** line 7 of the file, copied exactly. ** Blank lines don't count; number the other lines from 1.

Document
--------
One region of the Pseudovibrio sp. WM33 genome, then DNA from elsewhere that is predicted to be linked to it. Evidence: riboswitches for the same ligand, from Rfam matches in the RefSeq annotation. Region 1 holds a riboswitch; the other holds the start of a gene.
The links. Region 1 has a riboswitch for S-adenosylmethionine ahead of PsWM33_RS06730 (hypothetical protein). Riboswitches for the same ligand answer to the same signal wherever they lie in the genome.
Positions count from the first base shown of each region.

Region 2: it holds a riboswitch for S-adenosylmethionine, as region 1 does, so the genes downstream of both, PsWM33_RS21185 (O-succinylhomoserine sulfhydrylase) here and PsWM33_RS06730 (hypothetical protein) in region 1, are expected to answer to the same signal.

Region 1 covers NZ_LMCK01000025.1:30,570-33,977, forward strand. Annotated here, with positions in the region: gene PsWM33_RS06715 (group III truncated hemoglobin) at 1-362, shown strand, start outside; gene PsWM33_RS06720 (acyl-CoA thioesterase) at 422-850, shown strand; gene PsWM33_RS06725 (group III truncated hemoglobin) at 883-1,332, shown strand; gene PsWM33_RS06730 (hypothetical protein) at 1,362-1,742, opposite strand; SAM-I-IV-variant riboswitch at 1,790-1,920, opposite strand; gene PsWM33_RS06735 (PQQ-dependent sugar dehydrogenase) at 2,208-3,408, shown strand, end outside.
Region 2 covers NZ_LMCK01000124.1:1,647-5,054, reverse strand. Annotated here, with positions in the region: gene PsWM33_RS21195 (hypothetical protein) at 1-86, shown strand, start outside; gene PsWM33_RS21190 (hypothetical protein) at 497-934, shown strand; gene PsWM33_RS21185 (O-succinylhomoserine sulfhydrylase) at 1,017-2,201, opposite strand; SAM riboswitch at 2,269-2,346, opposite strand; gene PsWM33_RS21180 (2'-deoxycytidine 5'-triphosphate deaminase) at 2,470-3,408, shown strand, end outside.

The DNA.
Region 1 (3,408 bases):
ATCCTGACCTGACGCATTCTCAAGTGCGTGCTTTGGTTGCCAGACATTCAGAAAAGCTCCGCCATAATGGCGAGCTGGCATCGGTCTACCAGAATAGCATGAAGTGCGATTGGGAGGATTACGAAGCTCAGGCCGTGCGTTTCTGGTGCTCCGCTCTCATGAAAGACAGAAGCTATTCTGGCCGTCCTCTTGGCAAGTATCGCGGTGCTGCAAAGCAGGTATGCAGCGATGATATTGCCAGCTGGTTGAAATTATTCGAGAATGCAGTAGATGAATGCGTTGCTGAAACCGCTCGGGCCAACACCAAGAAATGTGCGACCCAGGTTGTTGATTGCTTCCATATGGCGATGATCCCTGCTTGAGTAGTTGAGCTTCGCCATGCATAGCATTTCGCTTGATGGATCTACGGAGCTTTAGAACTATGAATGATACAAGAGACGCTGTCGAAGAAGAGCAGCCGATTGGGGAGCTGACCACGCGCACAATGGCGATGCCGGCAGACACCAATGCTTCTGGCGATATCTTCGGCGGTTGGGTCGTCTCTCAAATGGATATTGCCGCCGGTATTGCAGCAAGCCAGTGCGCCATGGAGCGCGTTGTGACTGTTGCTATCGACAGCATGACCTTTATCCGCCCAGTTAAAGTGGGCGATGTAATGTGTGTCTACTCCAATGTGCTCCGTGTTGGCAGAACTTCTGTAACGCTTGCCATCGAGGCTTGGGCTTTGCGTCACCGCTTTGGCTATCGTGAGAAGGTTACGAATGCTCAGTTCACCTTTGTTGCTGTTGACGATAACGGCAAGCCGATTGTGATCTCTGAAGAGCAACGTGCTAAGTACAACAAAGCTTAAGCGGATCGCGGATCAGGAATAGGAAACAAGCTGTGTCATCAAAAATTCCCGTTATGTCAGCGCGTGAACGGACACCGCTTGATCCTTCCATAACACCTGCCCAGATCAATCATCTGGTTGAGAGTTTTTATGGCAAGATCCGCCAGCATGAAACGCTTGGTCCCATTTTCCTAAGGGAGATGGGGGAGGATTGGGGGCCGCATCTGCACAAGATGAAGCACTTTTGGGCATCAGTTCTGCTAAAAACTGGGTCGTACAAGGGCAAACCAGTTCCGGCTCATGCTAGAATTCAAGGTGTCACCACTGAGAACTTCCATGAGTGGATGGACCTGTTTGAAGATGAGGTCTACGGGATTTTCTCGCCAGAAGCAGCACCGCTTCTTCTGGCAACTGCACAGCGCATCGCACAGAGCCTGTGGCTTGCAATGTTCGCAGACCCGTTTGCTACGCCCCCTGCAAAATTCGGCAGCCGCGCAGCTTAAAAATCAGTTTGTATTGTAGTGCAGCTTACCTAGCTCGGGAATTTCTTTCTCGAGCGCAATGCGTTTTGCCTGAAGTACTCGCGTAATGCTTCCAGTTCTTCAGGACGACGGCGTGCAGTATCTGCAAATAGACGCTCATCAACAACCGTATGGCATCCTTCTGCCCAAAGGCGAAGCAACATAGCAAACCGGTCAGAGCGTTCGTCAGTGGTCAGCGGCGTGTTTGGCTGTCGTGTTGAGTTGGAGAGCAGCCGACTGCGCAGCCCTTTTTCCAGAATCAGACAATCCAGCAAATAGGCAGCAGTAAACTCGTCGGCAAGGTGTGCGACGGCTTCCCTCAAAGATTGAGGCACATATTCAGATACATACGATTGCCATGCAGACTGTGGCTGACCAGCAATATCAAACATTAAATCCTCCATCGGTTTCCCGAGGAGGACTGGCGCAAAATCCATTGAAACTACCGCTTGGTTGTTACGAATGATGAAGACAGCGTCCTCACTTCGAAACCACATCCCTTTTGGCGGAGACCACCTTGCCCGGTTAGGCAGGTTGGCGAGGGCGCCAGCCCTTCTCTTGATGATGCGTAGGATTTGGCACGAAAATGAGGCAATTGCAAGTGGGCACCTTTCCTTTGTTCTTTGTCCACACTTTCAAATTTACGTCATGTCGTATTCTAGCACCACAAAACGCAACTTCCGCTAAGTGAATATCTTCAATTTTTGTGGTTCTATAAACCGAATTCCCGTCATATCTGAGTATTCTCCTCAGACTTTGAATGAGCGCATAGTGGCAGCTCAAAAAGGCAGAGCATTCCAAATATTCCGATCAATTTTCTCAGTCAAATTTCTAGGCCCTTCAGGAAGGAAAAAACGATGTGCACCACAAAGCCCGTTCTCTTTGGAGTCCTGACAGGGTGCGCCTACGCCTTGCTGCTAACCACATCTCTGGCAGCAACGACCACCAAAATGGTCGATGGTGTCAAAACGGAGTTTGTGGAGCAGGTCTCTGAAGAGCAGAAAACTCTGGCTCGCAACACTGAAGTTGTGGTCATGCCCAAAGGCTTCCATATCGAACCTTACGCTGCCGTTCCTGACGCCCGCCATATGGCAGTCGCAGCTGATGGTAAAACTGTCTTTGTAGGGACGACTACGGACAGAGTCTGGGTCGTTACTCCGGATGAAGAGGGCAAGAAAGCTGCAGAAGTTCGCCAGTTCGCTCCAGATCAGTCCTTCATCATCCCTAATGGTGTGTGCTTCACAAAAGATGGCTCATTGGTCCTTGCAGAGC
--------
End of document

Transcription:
The DNA.